What’s harder to say is whether that’s a good thing, and whether students actually win when these lawsuits are successful.
Jim Ryan, a law professor at the University of Virginia, has argued that trying to prove the inadequacy of school funding through test results could provide perverse incentives for states to water down standards.
“One way to make education cost less is to lower the goals of education,” he said.
It also might prompt states to maintain funding disparities if testing results are comparable, or to “fund to the test,” rather than trying to meet broader educational goals. That could improve under the national Common Core academic standards that 45 states have adopted, but Ryan says there are other ways to demonstrate inadequate funding without relying on test scores.
Washington, one of only two states entering 2013 with a budget deficit, lost its own school-funding case a year ago. But the state Supreme Court didn’t mandate a required level of funding or a way to achieve it. That’s not unusual.
“The problem with these cases is that the courts don’t provide a clear way forward or a remedy,” said the NCSL’s Thatcher.
While declining to prescribe a specific remedy, the Washington Supreme Court is requiring that legislators provide an annual progress report for the next six years. Courts in New Hampshire and New Jersey also have remained actively involved in school-funding decisions years after lawsuits were resolved.
“These school finances cases never end,” said Michael Griffith, a school finance consultant for the Education Commission of the States.
But courts typically don’t specify how states must raise additional money for schools, which could present problems if they mandate increases in tax-averse Colorado and Texas. Colorado’s constitution includes a “Taxpayer Bill of Rights” that limits budget growth.
The different paths taken by Wyoming and Kansas, where courts ruled against the state, illustrate the funding challenge.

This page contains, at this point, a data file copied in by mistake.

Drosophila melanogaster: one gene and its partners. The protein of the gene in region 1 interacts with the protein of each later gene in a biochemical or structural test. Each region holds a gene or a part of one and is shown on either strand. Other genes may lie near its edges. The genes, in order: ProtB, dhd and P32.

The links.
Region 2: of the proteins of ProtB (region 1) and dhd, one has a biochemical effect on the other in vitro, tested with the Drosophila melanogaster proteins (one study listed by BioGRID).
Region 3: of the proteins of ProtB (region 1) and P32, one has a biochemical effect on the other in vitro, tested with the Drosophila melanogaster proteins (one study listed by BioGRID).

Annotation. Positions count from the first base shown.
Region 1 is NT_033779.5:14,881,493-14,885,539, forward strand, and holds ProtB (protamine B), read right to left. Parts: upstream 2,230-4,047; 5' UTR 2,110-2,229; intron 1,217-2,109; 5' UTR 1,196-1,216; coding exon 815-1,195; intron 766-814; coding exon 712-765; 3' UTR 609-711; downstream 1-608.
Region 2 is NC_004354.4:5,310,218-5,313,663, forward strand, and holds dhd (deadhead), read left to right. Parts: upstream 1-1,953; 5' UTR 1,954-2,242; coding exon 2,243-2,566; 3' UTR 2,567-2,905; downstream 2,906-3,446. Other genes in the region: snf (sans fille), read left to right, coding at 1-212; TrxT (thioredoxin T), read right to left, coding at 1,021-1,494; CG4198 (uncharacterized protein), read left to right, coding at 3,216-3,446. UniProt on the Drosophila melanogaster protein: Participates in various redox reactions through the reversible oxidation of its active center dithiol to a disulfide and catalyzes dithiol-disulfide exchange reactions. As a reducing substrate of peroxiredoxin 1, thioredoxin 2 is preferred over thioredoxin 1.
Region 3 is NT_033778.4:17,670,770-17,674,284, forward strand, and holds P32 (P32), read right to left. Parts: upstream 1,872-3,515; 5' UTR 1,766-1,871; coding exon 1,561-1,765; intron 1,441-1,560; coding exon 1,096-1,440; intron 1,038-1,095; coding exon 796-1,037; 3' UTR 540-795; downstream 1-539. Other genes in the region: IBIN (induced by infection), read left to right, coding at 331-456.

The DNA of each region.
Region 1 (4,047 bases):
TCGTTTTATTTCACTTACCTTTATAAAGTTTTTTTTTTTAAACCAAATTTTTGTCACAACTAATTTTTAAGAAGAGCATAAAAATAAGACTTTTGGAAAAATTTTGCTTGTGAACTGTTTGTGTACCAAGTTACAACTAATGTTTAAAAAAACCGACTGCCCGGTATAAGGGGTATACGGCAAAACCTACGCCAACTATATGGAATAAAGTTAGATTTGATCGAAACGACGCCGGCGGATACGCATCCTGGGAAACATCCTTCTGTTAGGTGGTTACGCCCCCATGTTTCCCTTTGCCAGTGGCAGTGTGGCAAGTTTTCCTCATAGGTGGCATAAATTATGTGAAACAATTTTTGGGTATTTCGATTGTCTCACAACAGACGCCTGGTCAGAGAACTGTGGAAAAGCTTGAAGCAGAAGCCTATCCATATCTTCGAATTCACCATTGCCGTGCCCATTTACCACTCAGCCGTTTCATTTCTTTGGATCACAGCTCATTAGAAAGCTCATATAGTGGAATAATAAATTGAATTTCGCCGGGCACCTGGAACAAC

Through a series of decisions from 1995 to 2008 known as the Campbell rulings, the Wyoming Supreme Court played an active role by mandating minimum teacher salaries and laying out policies for equitably funding school facilities across the state. Those mandates have made the state among the most generous in the country for teacher salaries, which has drawn teaching candidates to Wyoming schools from across the country. School funding increases in Wyoming have been helped by the state’s abundant natural resources.
In Kansas, funding court-mandated increases has been more of a challenge. After a protracted battle between courts and the Kansas legislature, in 2006 state lawmakers increased funding overall and funneled a disproportionate amount of the new money to needy districts. Those changes prompted the Supreme Court to finally close the Montoy school-funding case.
But that was before the recession, which spurred Kansas to cut hundreds of millions of dollars from education. As a result, this year’s state education budget is 13 percent less, when adjusted for inflation, than in the 2007 school year, according to the Center on Budget Policy and Priorities. The cuts triggered the current school- funding lawsuit.
It will be a while before schools in Texas, Colorado, Kansas and other states see any change in funding related to these lawsuits.